Stoves Summit Addressing Black Carbon and Other emissions from Stoves Globally

29 - 30 May, 2017
Warsaw, Poland

Stoves Summit Addressing Black Carbon and Other emissions from Stoves Globally

Dates: 29-30 May, 2017 
Location: Ministry of Environment, Wawelska Str. 52/54, 00-922 Warsaw



Presentation materials are now available for download on the official event website.


This solutions-oriented conference will examine what we know, and what remains to be learned about addressing coal heating stoves for residential use, as well as stoves used for combined heating and cooking.  The Stoves Summit invites governments, producers, academia and civil society to address these issues in an integrated fashion for the first time from a global perspective.


Day 1 - Defining the problem

9:00 – 9:30

Opening and Welcome

  • WELCOME: Polish Minister-High-level government official (10 minutes)
  • WHO Director General (tape) (5 minutes)
  • UNEP Director General Erik Solheim (tape) (5 minutes)
  • GACC Executive Director Radha Muthia (5 minutes)
  • CCAC Helena Molina-Valdes (tape/skype) (5 minutes)

9:30 – 10:45

Why We Care: Impacts – Health, Air Quality and Climate

  • Moderator: Anna Engleryd, Chair, Executive Bureau, CLRTAP (UNECE) (tbc)
  • KEYNOTE: Tami Bond, University of Illinois
  • Climate Impacts – ICCI
  • Health Impacts – WHO
  • Moderated Discussion

11:00 – 12:30

Scoping the Problem: Coal Heating Stoves

  • Moderator: Poland
  • Understanding Coal Heat:
  • Who Uses Coal? What Stoves? What Type of Coal? Where is it Used?
  • Why Use Coal? How Much Is Used?
  • Case Study: Polish City or other Eastern Europe City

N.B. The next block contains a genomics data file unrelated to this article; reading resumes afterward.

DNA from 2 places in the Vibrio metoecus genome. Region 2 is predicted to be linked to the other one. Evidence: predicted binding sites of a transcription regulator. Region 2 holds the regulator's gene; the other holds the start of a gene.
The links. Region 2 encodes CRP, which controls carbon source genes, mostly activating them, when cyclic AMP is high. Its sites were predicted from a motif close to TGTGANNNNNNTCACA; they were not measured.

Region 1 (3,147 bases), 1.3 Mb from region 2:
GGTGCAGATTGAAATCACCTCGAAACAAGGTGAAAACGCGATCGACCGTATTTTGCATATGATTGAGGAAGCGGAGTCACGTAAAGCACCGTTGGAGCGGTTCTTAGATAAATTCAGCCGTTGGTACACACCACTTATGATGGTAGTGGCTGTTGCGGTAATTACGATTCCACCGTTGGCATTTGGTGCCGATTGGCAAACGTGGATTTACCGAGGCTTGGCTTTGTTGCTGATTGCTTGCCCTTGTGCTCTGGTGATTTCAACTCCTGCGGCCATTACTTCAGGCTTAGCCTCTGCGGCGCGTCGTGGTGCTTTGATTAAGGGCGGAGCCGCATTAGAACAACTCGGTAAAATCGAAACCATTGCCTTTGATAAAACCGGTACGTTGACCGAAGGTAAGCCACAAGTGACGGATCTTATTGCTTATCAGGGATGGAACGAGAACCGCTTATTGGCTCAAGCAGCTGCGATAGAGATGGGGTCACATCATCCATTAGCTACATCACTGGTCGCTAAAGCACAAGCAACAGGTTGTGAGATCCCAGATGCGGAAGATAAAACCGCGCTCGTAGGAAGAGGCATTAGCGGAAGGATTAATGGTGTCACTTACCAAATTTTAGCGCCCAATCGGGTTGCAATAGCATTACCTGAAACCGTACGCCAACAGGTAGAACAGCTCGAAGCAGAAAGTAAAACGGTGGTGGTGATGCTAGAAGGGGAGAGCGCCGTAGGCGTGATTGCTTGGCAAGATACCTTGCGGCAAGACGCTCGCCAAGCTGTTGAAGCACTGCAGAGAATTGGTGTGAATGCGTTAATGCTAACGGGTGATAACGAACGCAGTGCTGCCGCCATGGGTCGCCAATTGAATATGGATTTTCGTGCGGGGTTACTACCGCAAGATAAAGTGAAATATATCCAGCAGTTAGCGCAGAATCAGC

• Moderated Discussion of Knowledge Gaps, Needs, and Questions

13:30 - 15:45

Scoping the Problem: Combined Cooking and Heating Stoves

  • Moderator: Global Alliance for Clean Cookstoves
  • Understanding Combined Cooking and Heating Stoves: Who uses stoves for both cooking and heating? What types of stoves? What types of fuel? Where are these used? Why use these stoves? How much coal is used for heat?
  • Case Study: Mongolia
  • Case Study: Chile
  • Case Study: Kenya
  • Moderated Discussion of Knowledge Gaps, Needs, and Questions

15:45 – 17:00

Summary and Next Steps: Defining the Problem


Day 2 - Barriers, solutions, and next steps

9:00 - 9:15

Summary of Day 1, Setting the Stage

9:15 - 10:45

Solutions To Reduce Emissions: Part I

  • Testing and Comparing Stoves
  • Design improvements
  • Knowledge Gaps and Needed Steps

11:00 - 12:30

Solutions to Reduce Emissions: Part II

  • Overarching Technological Change:  Fuel switching, separating heating and cooking (alternatives such as electric heating, geothermal-heat pumps, solar energy)
  • Design/manufacturing perspective
  • Market development
  • Knowledge Gaps and Needed Steps


What is the Role for Governments, NGOs and Multilateral Institutions?

  • Behavioral change – Burn right
  • Regulatory approaches-emission standards, phase-out of dirty fuels
  • Banning of old equipment
  • Incentives to change to other heating and cooking appliances including Change-out Programs
  • Ecolabelling and “Tiers”
  • Promotion of broader alternatives to small scale burning of solid fuels:
  • District heating, Electrification, Village-level plans (biogas, pellets), etc.
  • Development Financing and International Cooperation (CLRTAP, Male)
  • Knowledge Gaps and Needed Steps


Summary Session: Addressing Knowledge Gaps and Needed Next Steps


Chair’s Summary and Conclusions


Event contact

Sandra Cavalieri,
Programme Manager
secretariat [at]


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